Unisa shortlists two candidates for the vice-chancellor job

Unisa has shortlisted two academics to take over from  the outgoing vice-chancellor. 

The long-distance institution started its search for the person to replace Professor Mandla Makhanya in February. 

Makhanya, who has been at the helm since 2011, was meant to finish his term at the end of this year and go into retirement. But, in an internal email to the university community last week Unisa’s council said it decided during its meeting in September that he would stay on until April “for purposes of proper handover to the incoming principal and vice-chancellor”. 

The council’s selection committee held interviews on Wednesday and shortlisted Professor Puleng LenkaBula and Professor Sandile Songca, according to the email. 

The email said after a “rigorous interview process” it recommended Songca and LenkaBula to go to the next phase of the process, when the executive committees of the institutional forum and senate consider the two names and report back to council with their preferred candidate. 

“Council will consider the recommendations by the selection committee and the advice proffered by the executive committees of the institutional forum and senate when making a final determination of the new principal and vice- chancellor,” said the chairperson of Unisa’s council, Sakhi Simelani. 

LenkaBula is currently the vice-rector for institutional change, student affairs, and community engagement at the University of Free State, a position she has held since 2018. Before moving to the Free State she was the dean of students at the University of  Witwatersrand. LenkaBula is no stranger to Unisa. She has worked at the institution as an associate professor of ethics, as dean of students and in Makhanya’s office as a director and adviser. 

If LenkaBula makes the cut, she will become the fifth woman vice-chancellor in the country. 

In August the M&G reported that at a webinar hosted by Higher Education Resource Services (Hers-SA), an organisation dedicated to advancement and leadership development in the higher education sector, and Universities South Africa (USAf), it emerged that since 2015 there have been 20 vacancies for vice-chancellors and that only four women filled those positions.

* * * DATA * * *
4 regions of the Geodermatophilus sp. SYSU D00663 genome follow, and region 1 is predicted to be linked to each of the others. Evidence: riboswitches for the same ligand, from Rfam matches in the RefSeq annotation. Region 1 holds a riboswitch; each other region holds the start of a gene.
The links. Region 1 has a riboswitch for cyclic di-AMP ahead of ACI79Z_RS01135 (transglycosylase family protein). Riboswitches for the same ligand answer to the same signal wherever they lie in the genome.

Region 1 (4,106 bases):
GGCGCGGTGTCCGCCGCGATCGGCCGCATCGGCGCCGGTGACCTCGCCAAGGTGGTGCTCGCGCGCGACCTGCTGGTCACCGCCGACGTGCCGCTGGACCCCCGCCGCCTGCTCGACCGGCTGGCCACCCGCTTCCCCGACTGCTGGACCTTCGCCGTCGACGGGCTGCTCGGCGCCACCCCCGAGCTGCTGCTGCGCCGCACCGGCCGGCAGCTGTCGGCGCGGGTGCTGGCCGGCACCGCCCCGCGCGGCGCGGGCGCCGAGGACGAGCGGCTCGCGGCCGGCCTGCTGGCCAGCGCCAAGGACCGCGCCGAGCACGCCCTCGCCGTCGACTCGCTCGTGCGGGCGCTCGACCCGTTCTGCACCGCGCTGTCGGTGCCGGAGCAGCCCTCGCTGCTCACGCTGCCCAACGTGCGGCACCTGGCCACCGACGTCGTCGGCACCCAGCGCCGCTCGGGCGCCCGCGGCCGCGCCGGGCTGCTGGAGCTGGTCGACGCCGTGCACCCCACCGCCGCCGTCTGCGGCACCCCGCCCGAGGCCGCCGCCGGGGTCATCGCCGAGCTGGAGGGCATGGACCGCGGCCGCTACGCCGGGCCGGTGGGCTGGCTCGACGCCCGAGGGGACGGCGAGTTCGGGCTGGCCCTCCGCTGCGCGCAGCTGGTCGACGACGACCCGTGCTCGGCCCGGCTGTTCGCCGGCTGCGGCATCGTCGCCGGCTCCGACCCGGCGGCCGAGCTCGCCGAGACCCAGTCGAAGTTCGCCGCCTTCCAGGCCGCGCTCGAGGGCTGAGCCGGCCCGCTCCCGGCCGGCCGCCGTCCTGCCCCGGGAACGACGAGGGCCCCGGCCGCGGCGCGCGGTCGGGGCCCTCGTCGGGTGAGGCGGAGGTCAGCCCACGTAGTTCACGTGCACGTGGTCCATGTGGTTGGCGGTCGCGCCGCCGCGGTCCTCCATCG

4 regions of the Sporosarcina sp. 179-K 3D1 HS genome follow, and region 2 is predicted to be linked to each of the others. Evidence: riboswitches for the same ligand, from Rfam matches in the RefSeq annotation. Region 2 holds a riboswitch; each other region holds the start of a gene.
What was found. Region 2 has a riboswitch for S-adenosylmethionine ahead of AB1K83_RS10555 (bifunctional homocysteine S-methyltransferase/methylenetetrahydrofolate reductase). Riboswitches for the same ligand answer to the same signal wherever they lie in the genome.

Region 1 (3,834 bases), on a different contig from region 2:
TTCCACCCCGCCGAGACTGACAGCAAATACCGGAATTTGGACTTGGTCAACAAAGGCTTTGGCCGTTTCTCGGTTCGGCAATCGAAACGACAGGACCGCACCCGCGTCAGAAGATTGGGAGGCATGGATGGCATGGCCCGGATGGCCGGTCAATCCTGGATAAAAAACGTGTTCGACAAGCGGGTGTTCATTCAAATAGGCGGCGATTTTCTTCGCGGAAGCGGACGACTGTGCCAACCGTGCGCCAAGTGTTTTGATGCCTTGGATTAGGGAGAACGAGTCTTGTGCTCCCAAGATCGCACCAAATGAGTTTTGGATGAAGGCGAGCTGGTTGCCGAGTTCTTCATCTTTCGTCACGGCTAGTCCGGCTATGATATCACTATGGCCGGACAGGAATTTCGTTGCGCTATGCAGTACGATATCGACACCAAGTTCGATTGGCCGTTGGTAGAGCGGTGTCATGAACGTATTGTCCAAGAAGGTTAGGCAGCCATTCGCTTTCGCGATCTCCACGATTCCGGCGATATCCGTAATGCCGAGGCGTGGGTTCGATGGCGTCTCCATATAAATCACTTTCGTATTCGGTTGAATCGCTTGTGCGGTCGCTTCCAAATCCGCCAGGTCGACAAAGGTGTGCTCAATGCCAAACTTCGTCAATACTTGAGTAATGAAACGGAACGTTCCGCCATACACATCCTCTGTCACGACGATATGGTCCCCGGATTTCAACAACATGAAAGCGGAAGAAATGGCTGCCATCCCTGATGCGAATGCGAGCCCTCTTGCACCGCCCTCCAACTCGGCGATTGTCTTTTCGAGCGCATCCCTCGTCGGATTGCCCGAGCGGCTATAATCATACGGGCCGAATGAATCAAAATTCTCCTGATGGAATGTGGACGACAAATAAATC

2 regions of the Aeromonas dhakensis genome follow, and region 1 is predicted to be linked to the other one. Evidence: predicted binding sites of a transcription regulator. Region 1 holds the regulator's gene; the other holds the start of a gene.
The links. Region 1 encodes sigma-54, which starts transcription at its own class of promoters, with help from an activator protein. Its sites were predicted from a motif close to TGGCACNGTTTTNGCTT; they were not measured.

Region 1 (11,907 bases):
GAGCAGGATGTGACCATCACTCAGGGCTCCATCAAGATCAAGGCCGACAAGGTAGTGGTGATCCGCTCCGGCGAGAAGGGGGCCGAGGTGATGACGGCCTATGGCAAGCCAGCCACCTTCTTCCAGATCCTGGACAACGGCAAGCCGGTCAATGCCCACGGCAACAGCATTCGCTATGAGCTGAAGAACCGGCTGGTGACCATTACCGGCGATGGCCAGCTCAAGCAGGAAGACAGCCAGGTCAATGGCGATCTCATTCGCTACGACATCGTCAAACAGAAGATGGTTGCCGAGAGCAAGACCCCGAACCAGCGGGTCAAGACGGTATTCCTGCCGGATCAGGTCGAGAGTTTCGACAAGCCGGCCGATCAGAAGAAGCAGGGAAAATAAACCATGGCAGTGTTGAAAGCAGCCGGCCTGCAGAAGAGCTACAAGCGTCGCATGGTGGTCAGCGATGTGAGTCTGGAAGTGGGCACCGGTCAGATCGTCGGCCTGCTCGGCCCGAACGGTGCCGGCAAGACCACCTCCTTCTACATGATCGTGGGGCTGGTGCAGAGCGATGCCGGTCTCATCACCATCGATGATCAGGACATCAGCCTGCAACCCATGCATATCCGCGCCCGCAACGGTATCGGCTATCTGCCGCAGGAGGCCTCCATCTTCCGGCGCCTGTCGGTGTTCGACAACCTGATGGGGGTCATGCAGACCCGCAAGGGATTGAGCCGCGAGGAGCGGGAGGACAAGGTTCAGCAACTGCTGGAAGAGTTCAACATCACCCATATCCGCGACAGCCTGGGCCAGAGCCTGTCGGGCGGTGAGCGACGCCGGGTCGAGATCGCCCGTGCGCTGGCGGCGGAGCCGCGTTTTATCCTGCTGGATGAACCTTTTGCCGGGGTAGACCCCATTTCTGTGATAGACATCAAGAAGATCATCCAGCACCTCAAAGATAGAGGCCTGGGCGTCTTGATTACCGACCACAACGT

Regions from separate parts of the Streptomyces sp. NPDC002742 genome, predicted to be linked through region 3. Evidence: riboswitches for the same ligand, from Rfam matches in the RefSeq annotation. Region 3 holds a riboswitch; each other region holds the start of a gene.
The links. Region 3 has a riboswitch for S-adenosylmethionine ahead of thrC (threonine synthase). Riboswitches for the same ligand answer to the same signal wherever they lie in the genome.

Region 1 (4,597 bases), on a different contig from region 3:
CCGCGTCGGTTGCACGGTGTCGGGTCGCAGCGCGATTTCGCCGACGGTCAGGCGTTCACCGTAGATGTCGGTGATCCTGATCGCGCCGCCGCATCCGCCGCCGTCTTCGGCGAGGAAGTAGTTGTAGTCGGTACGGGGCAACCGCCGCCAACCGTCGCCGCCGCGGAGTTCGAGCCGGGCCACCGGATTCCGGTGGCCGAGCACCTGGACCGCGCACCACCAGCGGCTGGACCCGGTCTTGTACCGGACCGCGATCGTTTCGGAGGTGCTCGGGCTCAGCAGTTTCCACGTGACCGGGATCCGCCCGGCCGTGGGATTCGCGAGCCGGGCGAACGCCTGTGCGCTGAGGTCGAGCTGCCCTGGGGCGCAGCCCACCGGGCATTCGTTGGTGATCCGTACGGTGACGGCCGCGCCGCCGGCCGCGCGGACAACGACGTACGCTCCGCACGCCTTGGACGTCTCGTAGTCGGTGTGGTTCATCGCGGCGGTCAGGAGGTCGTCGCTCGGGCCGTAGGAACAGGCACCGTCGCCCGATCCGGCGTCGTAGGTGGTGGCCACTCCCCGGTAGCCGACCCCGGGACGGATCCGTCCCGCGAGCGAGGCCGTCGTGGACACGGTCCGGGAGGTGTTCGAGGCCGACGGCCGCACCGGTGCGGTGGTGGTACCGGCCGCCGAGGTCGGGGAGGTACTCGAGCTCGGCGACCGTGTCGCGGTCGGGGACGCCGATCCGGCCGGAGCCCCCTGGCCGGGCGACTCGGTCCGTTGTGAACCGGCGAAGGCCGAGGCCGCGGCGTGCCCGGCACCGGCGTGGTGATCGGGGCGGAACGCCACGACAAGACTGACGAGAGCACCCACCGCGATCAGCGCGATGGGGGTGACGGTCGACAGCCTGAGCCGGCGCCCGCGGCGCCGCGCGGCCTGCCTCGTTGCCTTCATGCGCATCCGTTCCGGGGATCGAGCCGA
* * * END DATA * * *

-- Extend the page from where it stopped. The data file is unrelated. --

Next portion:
Speaking at the webinar chair of the Transformation Managers Forum at USAf, George Mvalo said this picture should not be normalised and that it did not represent the demographics of the country or of the higher education sector. 

Mvalo said there were 12 women deputy vice-chancellors, out of about 30 positions. He said it was troubling that men have filled all vice-chancellor vacancies that were left by women over the past five years. 

Songca is the deputy vice-chancellor for teaching and learning at the University of KwaZulu-Natal (UKZN), a position he has held for just over a year. Before that he held the same position at the University of Zululand. He has been in various positions at Walter Sisulu University and at the University of Limpopo. 

Perhaps one of the pressing issues the new vice-chancellor will have to grapple with is what Higher Education and Training Minister Blade Nzimande termed “mission-drift” by the university. 

He said this in a statement in July where he announced that he had appointed a ministerial task team to conduct an independent review of Unisa. Nzimande said since the merger with Technikon SA and  the distance education component of Vista University it appeared that there had not been sufficient attention paid to the underlying drivers of institutional coherence and sustainability. 

The merger took place in 2004, when several mergers in the higher education sector took place. 

“Given the size of Unisa, not only in South Africa, but on the entire African continent — having 407 759 students in 2020 and growing — it is clearly too big to fail as too many people depend on its success,” said the minister. 

Unisa was becoming more of a full-time institution and this was never a plan supported by the state, according to Nzimande. 

“The issue of ‘mission drift’ has massive implications for the financial sustainability and future of Unisa. It also has materially significant implications for government for both subsidy and student financial aid support — as we have seen at the start of the 2020 academic year, when segments of the student community made demands for near full-time equivalent NSFAS [National Student Financial Aid Scheme]  support from government. Similarly, mission drift will impose major pressures on infrastructure, teaching staff and a host of other concerns.”

Nzimande also raised concerns about the quality of programmes offered by the institution, the high student failure rate, the de-accreditation of some academic programmes and instability in senior management. The task team, which is headed by Vincent Maphai, started its work in July. Its members include Professor John Volmink, who served as the acting vice-chancellor at Cape Peninsula University and is the chairperson of the Umalusi Council for Quality Assurance in General and Further Education and Training, as well as Nonkululeko Gobode, who recently resigned as a non-executive director of the Clicks board.

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Bongekile Macupe
Bongekile Macupe is an education reporter at the Mail & Guardian.

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